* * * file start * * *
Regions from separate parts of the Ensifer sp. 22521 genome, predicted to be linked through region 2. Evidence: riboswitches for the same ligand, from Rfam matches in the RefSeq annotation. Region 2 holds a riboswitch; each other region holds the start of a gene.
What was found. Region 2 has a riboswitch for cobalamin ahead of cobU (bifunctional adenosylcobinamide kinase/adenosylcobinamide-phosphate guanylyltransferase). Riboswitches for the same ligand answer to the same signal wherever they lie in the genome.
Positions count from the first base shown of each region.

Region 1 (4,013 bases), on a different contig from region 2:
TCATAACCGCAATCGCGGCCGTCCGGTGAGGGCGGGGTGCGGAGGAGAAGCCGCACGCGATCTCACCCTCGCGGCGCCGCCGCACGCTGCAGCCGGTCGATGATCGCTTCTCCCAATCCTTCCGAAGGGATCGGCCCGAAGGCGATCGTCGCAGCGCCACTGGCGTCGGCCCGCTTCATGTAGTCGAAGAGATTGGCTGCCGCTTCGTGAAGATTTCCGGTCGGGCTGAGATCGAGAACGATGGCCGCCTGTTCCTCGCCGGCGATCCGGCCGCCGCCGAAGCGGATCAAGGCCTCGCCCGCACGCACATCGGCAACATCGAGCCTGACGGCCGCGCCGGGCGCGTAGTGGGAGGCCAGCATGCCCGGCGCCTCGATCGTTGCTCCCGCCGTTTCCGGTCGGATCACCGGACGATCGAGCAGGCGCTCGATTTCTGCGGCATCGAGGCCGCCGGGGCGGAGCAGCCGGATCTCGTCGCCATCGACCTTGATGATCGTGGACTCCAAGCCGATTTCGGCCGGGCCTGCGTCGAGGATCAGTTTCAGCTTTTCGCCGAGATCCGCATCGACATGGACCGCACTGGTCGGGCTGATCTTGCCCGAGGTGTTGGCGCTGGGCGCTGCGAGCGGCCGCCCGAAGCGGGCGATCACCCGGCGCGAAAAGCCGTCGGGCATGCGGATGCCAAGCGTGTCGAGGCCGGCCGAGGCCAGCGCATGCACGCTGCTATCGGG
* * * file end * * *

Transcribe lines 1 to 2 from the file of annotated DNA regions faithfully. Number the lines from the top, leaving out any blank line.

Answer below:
Regions from separate parts of the Ensifer sp. 22521 genome, predicted to be linked through region 2. Evidence: riboswitches for the same ligand, from Rfam matches in the RefSeq annotation. Region 2 holds a riboswitch; each other region holds the start of a gene.
What was found. Region 2 has a riboswitch for cobalamin ahead of cobU (bifunctional adenosylcobinamide kinase/adenosylcobinamide-phosphate guanylyltransferase). Riboswitches for the same ligand answer to the same signal wherever they lie in the genome.